[pscustomobject]@{
            
                        'ComputerDistinguishedName' = $ADComputerProps.DistinguishedName
                        'ComputerName' = $Computer
                        'ComputerIPV4Address' = $ADComputerProps.IPv4Address
                        'ComputerLastADLogonDate' = $ADComputerProps.LastLogonDate
                        'ComputerOperatingSystem' = $ADComputerProps.OperatingSystem
                        'ComputerServerReferenceBL' = $ADComputerProps.serverReferenceBL 
                        'UserDomain' = $Domain
                        'UserDisplayName' = $ADUserProps.DisplayName
                        'UserDepartment' = $ADUserProps.Department
                        'UserDescription' = $ADUserProps.Description
                        'UserEmailAddress' = $ADUserProps.EmailAddress
                        'UserLastADLogonDate' = $ADUserProps.LastLogonDate
                        'UserLastComputerLogOnDate' = $UserLastLogonEvent.TimeCreated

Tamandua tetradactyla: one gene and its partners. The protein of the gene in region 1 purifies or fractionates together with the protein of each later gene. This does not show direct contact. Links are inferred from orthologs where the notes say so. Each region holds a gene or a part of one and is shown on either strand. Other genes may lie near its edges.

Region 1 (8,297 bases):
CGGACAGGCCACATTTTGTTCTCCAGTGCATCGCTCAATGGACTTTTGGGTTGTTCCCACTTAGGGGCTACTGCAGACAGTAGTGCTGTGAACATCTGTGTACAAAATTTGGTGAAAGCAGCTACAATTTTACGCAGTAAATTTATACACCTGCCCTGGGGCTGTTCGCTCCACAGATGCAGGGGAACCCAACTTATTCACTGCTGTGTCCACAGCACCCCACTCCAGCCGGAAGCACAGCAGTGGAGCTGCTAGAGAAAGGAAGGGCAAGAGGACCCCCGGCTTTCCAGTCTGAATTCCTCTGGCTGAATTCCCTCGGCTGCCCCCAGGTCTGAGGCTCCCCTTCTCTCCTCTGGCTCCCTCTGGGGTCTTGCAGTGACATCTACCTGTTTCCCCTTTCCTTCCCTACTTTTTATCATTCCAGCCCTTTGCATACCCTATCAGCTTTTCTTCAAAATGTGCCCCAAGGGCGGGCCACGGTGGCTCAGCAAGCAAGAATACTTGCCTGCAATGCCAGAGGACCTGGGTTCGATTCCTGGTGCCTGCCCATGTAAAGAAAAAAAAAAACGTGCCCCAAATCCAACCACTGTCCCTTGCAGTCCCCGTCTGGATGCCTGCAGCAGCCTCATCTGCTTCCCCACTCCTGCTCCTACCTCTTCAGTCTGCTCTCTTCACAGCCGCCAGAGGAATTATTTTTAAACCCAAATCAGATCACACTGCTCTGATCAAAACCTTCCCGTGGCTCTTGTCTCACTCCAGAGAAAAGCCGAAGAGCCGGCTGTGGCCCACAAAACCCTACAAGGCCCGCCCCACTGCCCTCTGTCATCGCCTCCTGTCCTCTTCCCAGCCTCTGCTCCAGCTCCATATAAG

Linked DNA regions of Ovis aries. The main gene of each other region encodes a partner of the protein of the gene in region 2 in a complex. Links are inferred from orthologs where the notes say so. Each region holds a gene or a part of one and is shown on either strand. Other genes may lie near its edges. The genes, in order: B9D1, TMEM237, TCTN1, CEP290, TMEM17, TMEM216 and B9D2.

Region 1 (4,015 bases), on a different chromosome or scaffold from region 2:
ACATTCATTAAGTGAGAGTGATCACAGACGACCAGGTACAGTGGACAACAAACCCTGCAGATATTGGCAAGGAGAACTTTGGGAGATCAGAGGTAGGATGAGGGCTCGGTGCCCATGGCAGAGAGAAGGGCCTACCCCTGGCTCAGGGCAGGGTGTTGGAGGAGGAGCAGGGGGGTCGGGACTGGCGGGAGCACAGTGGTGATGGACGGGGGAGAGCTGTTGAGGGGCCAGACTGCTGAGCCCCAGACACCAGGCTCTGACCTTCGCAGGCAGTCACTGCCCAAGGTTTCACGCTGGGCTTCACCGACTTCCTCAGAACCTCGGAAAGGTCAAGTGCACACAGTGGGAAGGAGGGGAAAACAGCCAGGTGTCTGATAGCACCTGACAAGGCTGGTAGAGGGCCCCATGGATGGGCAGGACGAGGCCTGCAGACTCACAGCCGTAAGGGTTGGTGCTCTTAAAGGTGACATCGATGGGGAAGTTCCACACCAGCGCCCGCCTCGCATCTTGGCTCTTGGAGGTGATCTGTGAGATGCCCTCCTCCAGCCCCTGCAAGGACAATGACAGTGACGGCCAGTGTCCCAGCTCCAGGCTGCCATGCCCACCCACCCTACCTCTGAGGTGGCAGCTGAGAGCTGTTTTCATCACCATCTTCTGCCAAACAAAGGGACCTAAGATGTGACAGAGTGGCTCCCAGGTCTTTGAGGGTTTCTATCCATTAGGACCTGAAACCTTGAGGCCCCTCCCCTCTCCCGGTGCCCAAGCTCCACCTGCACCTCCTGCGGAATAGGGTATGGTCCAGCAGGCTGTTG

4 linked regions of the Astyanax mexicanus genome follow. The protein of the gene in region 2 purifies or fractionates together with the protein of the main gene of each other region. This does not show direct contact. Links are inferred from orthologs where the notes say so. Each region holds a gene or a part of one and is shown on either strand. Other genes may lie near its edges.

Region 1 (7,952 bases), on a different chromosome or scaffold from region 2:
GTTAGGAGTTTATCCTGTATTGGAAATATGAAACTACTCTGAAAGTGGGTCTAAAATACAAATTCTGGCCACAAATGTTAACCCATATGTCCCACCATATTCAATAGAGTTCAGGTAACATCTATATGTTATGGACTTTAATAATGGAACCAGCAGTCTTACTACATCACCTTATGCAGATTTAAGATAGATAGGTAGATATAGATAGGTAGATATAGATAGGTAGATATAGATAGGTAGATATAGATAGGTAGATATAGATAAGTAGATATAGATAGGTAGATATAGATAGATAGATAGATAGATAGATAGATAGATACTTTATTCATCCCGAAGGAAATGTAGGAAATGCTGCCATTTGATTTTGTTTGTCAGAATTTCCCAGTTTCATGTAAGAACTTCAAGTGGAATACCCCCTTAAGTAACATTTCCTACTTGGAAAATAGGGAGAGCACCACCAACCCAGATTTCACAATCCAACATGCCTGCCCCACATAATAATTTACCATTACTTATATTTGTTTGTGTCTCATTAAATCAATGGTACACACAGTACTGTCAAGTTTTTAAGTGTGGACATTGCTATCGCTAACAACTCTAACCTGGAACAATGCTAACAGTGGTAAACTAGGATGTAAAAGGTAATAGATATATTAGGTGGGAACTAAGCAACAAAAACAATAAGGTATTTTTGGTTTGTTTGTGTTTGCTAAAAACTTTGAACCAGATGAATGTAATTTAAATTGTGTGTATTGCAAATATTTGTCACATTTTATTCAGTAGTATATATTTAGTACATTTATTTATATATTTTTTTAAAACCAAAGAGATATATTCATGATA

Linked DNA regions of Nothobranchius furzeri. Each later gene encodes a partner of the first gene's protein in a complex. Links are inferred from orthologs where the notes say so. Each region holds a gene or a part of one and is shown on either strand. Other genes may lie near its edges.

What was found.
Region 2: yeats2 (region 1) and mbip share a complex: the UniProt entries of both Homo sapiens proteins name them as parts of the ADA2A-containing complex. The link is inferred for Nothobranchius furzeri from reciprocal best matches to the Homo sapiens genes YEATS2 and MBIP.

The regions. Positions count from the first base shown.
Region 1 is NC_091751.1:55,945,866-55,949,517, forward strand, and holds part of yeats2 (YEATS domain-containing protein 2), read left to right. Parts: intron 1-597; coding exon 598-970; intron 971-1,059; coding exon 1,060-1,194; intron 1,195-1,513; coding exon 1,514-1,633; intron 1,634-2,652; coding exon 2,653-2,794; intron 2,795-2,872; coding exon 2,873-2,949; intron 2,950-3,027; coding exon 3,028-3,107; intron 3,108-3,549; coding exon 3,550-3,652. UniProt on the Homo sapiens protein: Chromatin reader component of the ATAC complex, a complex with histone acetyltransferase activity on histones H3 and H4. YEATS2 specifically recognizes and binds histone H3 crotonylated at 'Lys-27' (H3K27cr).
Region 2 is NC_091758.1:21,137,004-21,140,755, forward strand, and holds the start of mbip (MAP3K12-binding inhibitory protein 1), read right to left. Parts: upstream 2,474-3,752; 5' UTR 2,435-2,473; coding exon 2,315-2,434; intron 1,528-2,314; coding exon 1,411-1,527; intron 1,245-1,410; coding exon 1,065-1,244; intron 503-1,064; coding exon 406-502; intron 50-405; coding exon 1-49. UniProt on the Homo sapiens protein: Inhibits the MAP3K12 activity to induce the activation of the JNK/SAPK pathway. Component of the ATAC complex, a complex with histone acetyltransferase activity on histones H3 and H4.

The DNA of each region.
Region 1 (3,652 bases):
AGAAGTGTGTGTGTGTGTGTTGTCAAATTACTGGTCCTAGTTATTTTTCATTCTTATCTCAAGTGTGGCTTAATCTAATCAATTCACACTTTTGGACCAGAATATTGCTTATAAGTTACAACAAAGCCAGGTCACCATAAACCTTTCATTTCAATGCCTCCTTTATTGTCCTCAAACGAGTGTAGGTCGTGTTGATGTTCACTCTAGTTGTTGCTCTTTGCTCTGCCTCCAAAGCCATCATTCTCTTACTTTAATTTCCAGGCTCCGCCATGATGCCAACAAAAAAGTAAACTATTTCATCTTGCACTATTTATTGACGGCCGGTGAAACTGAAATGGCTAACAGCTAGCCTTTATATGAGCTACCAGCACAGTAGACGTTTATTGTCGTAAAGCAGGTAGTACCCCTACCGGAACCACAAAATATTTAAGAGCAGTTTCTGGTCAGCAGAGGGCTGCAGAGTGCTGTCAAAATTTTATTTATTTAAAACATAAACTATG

'UserLastLoggedOn' = $User
                        'UserName' = $ADUserProps.Name
                        'UserOffice' = $ADUserProps.Office
                        'UserOfficePhone' = $ADUserProps.OfficePhone
                        'UsewrOrganization' = $ADUserProps.Organization
                        'UserSamAccountName' = $ADUserProps.SamAccountName
                        'UserSID' = $SID
                    }
                }
            }
        }
    }
}

June 28, 2016 at 5:33 pm

If you look at all of the properties of the Win32_UserProfile class, you'll see there is a property LastUseTime. This datetime value is stored as WMI datetime, which appears to be sortable. If we get the profile data, sort it descending on the LastUseTime property and then Select -First 1, we should get the last user that logged in, something like this:

Get-WmiObject Win32_UserProfile -Filter "Special=False" | 
Sort-Object -Property LastUseTime -Descending |